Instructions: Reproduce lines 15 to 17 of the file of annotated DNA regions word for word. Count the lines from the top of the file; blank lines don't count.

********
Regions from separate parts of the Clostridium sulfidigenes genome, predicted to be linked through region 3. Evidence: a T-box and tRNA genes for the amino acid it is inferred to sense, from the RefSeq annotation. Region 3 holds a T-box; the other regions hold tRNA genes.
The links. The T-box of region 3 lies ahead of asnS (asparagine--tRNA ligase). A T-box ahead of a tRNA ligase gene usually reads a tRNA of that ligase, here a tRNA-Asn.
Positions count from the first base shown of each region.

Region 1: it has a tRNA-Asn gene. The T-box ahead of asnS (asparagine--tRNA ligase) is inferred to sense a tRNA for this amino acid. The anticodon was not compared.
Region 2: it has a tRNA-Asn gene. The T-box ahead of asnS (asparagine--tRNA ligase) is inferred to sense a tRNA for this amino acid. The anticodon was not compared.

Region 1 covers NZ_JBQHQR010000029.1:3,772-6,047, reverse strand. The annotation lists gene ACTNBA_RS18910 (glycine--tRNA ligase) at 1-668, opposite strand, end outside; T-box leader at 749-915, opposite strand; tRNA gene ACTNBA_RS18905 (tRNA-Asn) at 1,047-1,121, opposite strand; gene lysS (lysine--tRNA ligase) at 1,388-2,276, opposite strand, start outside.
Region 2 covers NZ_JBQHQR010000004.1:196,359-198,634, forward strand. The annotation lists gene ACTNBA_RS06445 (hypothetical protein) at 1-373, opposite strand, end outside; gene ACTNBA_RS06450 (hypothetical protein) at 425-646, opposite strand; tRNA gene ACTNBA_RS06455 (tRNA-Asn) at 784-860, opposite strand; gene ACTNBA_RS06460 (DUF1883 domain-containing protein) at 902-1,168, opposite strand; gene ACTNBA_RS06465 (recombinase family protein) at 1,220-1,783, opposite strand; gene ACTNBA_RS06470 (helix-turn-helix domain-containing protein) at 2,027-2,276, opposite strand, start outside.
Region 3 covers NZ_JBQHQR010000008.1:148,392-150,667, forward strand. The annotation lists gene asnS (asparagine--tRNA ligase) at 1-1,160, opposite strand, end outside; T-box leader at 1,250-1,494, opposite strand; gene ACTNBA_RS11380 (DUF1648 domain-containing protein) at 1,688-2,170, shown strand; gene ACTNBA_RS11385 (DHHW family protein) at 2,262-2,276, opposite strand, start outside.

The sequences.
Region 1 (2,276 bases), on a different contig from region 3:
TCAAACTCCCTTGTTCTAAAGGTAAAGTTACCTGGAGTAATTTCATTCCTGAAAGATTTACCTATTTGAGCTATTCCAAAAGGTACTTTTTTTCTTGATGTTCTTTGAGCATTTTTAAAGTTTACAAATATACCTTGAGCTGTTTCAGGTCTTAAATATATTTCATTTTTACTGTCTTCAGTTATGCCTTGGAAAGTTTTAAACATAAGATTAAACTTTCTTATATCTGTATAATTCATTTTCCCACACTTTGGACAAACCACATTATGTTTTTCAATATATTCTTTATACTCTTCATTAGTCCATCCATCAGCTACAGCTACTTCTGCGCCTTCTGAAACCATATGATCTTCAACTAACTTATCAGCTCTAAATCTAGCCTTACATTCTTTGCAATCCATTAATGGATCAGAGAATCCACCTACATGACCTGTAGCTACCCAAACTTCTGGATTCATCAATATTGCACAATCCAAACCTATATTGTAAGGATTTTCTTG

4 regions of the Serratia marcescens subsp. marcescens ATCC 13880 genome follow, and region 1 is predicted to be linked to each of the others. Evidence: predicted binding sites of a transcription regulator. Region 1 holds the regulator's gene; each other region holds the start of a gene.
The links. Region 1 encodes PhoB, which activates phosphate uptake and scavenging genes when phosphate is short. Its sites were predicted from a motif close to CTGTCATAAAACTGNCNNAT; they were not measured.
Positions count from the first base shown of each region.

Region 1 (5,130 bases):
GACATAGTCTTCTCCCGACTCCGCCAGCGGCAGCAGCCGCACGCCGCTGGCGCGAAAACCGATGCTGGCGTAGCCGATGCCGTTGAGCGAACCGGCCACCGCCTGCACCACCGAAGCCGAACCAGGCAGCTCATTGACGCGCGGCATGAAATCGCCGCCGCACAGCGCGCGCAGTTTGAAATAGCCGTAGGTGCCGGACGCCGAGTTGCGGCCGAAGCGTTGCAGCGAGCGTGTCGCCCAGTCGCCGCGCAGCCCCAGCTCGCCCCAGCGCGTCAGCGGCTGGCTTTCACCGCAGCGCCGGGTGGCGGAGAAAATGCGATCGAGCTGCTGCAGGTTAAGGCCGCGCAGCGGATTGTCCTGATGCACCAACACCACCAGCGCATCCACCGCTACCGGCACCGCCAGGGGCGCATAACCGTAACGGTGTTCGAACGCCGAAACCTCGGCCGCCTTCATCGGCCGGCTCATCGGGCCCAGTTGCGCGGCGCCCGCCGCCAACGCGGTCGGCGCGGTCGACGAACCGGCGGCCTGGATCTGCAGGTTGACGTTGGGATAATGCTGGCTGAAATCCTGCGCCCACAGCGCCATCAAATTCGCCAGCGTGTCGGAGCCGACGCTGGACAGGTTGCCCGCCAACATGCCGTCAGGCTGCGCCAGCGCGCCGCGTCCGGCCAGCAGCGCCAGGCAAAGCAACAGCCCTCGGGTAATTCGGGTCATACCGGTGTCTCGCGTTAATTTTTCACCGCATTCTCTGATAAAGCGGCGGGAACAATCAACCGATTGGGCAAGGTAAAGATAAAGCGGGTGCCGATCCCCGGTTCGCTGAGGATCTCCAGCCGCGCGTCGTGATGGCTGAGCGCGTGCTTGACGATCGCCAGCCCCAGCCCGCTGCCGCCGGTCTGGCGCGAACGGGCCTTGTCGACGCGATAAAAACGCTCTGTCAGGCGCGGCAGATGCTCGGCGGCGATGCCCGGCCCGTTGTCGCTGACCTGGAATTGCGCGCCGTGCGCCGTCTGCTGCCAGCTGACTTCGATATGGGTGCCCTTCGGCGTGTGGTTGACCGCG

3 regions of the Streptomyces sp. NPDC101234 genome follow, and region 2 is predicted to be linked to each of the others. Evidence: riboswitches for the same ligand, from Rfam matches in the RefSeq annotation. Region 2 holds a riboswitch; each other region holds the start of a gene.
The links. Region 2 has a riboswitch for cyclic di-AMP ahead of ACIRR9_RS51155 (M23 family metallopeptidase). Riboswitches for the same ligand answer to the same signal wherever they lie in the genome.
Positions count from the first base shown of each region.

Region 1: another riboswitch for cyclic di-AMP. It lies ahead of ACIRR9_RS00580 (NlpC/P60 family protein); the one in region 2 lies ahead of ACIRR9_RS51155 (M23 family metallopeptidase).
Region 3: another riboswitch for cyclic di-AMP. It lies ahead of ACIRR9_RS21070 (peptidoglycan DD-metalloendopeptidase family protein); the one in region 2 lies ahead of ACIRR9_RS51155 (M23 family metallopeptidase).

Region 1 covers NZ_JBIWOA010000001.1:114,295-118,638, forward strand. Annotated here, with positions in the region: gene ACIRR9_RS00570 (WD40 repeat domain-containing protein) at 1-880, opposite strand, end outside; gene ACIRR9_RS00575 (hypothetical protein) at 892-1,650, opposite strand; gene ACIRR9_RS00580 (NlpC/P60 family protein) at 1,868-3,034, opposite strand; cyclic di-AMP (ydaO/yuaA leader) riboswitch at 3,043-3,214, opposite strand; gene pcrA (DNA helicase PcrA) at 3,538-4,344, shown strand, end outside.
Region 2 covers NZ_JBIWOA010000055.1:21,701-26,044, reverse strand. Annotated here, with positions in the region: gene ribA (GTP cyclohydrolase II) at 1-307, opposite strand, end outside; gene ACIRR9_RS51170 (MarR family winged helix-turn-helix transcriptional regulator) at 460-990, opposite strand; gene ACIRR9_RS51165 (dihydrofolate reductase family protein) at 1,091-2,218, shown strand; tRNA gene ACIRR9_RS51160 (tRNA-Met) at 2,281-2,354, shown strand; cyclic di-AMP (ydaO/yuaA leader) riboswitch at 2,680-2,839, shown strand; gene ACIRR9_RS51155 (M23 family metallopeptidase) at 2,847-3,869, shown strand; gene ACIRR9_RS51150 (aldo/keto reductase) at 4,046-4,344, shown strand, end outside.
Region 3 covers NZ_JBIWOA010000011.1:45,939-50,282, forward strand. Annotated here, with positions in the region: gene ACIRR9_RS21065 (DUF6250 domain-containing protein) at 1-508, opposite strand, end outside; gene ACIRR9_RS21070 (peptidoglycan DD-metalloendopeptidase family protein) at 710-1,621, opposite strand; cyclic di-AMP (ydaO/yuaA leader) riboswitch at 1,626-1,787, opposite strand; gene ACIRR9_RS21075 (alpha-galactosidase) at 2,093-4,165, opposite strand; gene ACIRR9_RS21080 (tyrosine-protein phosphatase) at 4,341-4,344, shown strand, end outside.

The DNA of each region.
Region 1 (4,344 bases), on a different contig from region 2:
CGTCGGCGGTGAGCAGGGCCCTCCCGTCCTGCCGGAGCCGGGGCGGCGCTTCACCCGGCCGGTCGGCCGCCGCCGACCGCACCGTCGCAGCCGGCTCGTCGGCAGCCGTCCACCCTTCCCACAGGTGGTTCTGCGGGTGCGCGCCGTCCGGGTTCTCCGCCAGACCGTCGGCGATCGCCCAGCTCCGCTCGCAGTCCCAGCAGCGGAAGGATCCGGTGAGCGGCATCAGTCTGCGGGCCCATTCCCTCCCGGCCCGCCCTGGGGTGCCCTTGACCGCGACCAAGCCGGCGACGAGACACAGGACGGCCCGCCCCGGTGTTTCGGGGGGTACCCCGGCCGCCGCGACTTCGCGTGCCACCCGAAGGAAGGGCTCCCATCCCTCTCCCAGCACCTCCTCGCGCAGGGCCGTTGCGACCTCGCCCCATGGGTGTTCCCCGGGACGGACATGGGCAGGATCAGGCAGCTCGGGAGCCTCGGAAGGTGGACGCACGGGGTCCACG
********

Region 1 (5,130 bases):
GACATAGTCTTCTCCCGACTCCGCCAGCGGCAGCAGCCGCACGCCGCTGGCGCGAAAACCGATGCTGGCGTAGCCGATGCCGTTGAGCGAACCGGCCACCGCCTGCACCACCGAAGCCGAACCAGGCAGCTCATTGACGCGCGGCATGAAATCGCCGCCGCACAGCGCGCGCAGTTTGAAATAGCCGTAGGTGCCGGACGCCGAGTTGCGGCCGAAGCGTTGCAGCGAGCGTGTCGCCCAGTCGCCGCGCAGCCCCAGCTCGCCCCAGCGCGTCAGCGGCTGGCTTTCACCGCAGCGCCGGGTGGCGGAGAAAATGCGATCGAGCTGCTGCAGGTTAAGGCCGCGCAGCGGATTGTCCTGATGCACCAACACCACCAGCGCATCCACCGCTACCGGCACCGCCAGGGGCGCATAACCGTAACGGTGTTCGAACGCCGAAACCTCGGCCGCCTTCATCGGCCGGCTCATCGGGCCCAGTTGCGCGGCGCCCGCCGCCAACGCGGTCGGCGCGGTCGACGAACCGGCGGCCTGGATCTGCAGGTTGACGTTGGGATAATGCTGGCTGAAATCCTGCGCCCACAGCGCCATCAAATTCGCCAGCGTGTCGGAGCCGACGCTGGACAGGTTGCCCGCCAACATGCCGTCAGGCTGCGCCAGCGCGCCGCGTCCGGCCAGCAGCGCCAGGCAAAGCAACAGCCCTCGGGTAATTCGGGTCATACCGGTGTCTCGCGTTAATTTTTCACCGCATTCTCTGATAAAGCGGCGGGAACAATCAACCGATTGGGCAAGGTAAAGATAAAGCGGGTGCCGATCCCCGGTTCGCTGAGGATCTCCAGCCGCGCGTCGTGATGGCTGAGCGCGTGCTTGACGATCGCCAGCCCCAGCCCGCTGCCGCCGGTCTGGCGCGAACGGGCCTTGTCGACGCGATAAAAACGCTCTGTCAGGCGCGGCAGATGCTCGGCGGCGATGCCCGGCCCGTTGTCGCTGACCTGGAATTGCGCGCCGTGCGCCGTCTGCTGCCAGCTGACTTCGATATGGGTGCCCTTCGGCGTGTGGTTGACCGCG

3 regions of the Streptomyces sp. NPDC101234 genome follow, and region 2 is predicted to be linked to each of the others. Evidence: riboswitches for the same ligand, from Rfam matches in the RefSeq annotation. Region 2 holds a riboswitch; each other region holds the start of a gene.